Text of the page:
Thursday, April 22, 2010

Tama No Hikari pairing dinner on April 22nd

April's pairing dinner was conducted last Wednesday with Tama No Hikari Brewery's sake as its theme. This Kyoto brewery sticks to making Junmai type of sake.

Amuse bouche: Kampachi carpaccio with broccolini ohitashi, mentaiko and yuzusko --- paired with Tama No Hikari Junmai Ginjo Mizore sake.

Mizore means a mixture of snow and rain - "slush" would be what it wants to say here. The story is that there was an event held at a tea house in Kyoto, and as there were not enough cold sake, they put it in the freezer (which is normally a taboo), an action that made the sake much too cold, however it was good. So they decided to market it as such. The cold temperature gives the sake a little bitterness at the end, which is here echoed in the broccolini's bitterness.

Appetizer: Seared scallop with pine nut vinaigrette --- paired with Tama No Hikari Junmai Ginjo (served cold).

This is the same sake as the first one, but served in a different temperature. It is overall smooth and dry, which balances out well with the sweetness of the scallop. The nutty flavor from the pine nut also echoes well with the umami in this sake of this temperature.

Assorted Sushi Rolls: Spicy tuna topped with sea urchin, grilled salmon topped with salmon roe, hamachi mango topped with wasabi tobiko, sweet potato tempura topped with broom seeds (tonburi) --- paired with Tama No Hikari Junmai Daiginjo.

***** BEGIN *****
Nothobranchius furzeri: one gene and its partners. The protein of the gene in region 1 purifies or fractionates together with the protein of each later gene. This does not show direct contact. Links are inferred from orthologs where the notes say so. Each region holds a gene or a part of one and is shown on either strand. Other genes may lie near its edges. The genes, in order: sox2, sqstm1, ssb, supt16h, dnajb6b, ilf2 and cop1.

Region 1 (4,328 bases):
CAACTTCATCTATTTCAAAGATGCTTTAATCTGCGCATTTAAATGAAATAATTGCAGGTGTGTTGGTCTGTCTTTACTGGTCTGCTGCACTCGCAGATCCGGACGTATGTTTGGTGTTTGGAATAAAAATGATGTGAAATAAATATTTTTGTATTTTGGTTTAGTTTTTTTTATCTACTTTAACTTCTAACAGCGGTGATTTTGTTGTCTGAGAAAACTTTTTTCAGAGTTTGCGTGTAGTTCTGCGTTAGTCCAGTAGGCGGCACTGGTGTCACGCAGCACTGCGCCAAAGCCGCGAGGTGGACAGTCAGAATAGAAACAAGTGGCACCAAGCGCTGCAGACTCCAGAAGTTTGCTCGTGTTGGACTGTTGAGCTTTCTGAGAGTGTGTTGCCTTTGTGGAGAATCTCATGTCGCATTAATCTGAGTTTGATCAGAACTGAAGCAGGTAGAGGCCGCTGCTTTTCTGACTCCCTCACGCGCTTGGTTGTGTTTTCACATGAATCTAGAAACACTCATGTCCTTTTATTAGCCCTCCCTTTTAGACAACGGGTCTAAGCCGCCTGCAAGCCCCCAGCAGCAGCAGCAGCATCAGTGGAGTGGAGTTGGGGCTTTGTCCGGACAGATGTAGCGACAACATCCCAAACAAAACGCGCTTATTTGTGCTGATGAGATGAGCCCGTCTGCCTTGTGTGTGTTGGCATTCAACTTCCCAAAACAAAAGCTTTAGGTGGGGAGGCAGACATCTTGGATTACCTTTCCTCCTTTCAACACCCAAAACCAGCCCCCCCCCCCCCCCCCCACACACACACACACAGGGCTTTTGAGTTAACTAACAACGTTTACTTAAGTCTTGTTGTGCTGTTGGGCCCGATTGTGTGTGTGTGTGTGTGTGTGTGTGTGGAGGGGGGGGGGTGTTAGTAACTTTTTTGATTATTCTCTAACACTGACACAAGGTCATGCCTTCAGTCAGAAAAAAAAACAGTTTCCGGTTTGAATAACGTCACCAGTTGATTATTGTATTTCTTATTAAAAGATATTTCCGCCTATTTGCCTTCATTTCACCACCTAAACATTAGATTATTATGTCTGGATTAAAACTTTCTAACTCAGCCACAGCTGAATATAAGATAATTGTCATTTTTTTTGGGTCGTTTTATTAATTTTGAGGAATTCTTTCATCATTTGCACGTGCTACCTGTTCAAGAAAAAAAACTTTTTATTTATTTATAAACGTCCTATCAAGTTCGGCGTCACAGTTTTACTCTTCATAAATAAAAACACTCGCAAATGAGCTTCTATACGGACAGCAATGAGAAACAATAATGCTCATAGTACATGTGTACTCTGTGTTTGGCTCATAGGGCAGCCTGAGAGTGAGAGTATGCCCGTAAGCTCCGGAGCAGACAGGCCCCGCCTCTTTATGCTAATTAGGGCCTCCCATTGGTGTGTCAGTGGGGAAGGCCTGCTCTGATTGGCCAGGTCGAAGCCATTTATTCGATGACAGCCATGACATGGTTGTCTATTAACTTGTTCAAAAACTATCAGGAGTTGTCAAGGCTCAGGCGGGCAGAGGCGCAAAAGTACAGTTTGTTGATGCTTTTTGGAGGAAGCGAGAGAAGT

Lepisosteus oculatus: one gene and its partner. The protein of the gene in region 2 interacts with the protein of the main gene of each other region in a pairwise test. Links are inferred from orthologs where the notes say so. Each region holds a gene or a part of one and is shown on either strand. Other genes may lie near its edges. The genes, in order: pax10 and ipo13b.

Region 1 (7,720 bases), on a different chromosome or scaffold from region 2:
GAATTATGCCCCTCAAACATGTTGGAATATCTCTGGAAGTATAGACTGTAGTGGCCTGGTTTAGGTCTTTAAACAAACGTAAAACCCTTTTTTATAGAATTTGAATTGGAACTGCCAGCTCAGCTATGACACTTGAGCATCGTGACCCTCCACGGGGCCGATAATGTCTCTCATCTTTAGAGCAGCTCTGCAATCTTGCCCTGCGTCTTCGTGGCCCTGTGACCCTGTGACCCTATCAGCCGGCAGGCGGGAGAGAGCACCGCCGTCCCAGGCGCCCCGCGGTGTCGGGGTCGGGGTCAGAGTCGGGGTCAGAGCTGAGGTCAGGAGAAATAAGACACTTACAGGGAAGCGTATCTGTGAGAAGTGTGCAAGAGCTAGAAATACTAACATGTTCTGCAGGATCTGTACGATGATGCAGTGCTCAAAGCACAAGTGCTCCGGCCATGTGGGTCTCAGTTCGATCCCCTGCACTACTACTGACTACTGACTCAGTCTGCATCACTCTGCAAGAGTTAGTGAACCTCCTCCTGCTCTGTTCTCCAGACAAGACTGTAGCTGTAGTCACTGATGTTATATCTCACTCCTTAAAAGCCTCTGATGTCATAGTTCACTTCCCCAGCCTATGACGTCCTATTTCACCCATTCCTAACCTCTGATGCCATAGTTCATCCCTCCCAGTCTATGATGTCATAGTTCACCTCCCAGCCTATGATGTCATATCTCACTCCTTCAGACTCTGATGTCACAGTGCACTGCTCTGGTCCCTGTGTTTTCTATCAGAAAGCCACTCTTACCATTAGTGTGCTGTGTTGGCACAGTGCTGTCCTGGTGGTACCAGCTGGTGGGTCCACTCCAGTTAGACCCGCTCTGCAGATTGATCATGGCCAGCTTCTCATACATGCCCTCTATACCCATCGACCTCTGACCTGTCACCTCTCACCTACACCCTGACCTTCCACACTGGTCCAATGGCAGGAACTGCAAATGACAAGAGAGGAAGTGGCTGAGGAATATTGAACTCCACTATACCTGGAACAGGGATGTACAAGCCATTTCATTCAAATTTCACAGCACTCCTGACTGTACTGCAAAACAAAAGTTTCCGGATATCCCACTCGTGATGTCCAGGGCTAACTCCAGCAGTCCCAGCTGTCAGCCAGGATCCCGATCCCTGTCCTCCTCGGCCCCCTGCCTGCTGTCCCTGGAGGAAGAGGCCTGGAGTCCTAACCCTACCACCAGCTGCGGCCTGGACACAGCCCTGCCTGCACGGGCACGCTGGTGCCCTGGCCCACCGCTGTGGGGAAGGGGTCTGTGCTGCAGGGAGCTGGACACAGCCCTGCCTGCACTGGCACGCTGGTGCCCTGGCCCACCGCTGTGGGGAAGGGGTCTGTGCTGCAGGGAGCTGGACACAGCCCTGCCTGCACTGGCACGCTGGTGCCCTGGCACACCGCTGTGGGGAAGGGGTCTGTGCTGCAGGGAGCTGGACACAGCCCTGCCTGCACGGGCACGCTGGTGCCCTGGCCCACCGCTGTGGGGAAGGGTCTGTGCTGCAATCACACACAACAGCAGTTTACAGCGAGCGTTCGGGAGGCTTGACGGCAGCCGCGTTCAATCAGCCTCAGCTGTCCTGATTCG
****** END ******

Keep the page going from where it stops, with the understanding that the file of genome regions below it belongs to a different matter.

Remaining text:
This sake has a sturdy body with a good amount of floral notes and a slight sweetness of rice. The richness of the roes makes a good companion to its floral aroma and sweetness.

Entree: Squab - grilled breast, leg confit, liver & gizzard pate, on top of buckwheat rice, pumpkin and cabbage dressed with the jus from the squab --- paired with Tama No Hikari Yamahai Junmai Ginjo (served warm).

This is a big challenge, as we are not accustomed to eating squab in Japan.

The strength of the Yamahai, its smoky aroma and earthy flavor pairs very well with the mild but gamey taste of the squab. This sake was served warm, which causes it to lose some sharpness but instead gaining more aroma, its earthyness amplified, along with some spicy accent at the end, all of which enveloped beautifully the squab meat.

Dessert: Kinako (Soybean flour) macaron with carrot jam + green tea madeleine --- with Yamahai Junmai Ginjo (served cold).

Served cold, the same sake is now sharp, clean, crisp and very well balanced (Personally, I may prefer this sake served cold...).

The next pairing dinner is planned to be on May 11th - more details to come soon!

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